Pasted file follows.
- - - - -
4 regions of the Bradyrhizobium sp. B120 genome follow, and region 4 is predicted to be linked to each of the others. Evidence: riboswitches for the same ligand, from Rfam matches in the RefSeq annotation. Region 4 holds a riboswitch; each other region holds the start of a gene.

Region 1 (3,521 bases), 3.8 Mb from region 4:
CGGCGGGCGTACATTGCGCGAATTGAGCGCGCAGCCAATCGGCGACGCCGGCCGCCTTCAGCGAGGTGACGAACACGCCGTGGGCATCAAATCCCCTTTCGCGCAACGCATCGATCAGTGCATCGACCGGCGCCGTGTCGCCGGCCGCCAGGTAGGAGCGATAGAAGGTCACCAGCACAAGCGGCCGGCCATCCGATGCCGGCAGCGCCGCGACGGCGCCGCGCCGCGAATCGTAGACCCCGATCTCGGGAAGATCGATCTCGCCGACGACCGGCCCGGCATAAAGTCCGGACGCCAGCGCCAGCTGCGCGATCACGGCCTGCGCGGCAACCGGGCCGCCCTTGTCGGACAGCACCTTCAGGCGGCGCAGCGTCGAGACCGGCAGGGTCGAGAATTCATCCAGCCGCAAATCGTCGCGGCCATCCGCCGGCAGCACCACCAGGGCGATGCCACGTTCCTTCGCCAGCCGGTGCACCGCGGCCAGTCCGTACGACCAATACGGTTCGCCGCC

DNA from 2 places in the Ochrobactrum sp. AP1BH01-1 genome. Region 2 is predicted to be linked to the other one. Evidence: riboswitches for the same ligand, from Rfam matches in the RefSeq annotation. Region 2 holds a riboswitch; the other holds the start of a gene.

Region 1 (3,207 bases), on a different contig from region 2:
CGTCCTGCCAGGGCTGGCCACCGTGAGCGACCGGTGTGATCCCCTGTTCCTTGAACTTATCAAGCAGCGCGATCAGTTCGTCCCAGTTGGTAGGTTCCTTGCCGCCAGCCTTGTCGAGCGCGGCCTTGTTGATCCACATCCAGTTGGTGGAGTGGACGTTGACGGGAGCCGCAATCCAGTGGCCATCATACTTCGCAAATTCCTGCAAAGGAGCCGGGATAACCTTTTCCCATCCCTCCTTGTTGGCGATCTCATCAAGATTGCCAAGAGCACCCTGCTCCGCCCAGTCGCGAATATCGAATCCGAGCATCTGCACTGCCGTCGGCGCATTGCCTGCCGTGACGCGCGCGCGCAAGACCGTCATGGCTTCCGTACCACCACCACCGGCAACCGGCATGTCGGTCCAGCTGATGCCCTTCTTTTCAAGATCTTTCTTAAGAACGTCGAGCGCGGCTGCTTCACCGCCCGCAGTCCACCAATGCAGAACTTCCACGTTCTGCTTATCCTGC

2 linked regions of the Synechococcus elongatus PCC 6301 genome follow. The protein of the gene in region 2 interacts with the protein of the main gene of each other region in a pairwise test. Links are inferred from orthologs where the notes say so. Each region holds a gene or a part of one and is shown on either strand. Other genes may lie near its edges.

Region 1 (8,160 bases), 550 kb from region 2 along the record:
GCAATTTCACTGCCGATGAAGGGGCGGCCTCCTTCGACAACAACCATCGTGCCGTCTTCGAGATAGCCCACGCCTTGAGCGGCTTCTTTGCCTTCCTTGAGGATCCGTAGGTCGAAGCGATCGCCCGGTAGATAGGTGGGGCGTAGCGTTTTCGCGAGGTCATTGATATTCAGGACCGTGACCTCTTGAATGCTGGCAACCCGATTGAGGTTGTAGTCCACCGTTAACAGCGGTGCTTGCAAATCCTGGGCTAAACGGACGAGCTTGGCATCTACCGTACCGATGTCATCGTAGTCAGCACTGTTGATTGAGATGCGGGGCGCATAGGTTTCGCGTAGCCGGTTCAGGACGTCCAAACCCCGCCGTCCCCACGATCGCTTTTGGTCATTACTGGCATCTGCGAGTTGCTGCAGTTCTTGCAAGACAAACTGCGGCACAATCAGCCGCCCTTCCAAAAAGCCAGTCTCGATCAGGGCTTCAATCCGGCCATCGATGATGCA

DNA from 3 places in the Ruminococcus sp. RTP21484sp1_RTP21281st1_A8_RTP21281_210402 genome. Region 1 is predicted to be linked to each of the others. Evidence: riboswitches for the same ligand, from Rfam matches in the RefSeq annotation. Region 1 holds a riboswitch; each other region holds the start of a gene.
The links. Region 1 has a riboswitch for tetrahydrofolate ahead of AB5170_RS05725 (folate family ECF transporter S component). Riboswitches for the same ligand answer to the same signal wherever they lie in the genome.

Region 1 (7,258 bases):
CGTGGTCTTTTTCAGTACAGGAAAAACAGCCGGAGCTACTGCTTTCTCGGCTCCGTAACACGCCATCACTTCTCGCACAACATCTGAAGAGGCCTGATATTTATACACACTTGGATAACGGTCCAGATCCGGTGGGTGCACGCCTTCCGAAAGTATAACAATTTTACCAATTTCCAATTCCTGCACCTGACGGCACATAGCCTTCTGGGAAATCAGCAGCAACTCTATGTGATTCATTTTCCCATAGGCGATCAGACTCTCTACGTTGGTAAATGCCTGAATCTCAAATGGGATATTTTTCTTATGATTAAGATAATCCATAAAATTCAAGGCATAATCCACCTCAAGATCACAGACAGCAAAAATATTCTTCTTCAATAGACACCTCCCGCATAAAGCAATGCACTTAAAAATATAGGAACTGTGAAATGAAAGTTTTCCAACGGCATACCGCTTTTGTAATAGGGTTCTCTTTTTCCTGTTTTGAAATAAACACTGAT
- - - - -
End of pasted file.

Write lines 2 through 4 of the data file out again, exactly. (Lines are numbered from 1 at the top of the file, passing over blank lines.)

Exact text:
Region 1 (3,521 bases), 3.8 Mb from region 4:
CGGCGGGCGTACATTGCGCGAATTGAGCGCGCAGCCAATCGGCGACGCCGGCCGCCTTCAGCGAGGTGACGAACACGCCGTGGGCATCAAATCCCCTTTCGCGCAACGCATCGATCAGTGCATCGACCGGCGCCGTGTCGCCGGCCGCCAGGTAGGAGCGATAGAAGGTCACCAGCACAAGCGGCCGGCCATCCGATGCCGGCAGCGCCGCGACGGCGCCGCGCCGCGAATCGTAGACCCCGATCTCGGGAAGATCGATCTCGCCGACGACCGGCCCGGCATAAAGTCCGGACGCCAGCGCCAGCTGCGCGATCACGGCCTGCGCGGCAACCGGGCCGCCCTTGTCGGACAGCACCTTCAGGCGGCGCAGCGTCGAGACCGGCAGGGTCGAGAATTCATCCAGCCGCAAATCGTCGCGGCCATCCGCCGGCAGCACCACCAGGGCGATGCCACGTTCCTTCGCCAGCCGGTGCACCGCGGCCAGTCCGTACGACCAATACGGTTCGCCGCC

DNA from 2 places in the Ochrobactrum sp. AP1BH01-1 genome. Region 2 is predicted to be linked to the other one. Evidence: riboswitches for the same ligand, from Rfam matches in the RefSeq annotation. Region 2 holds a riboswitch; the other holds the start of a gene.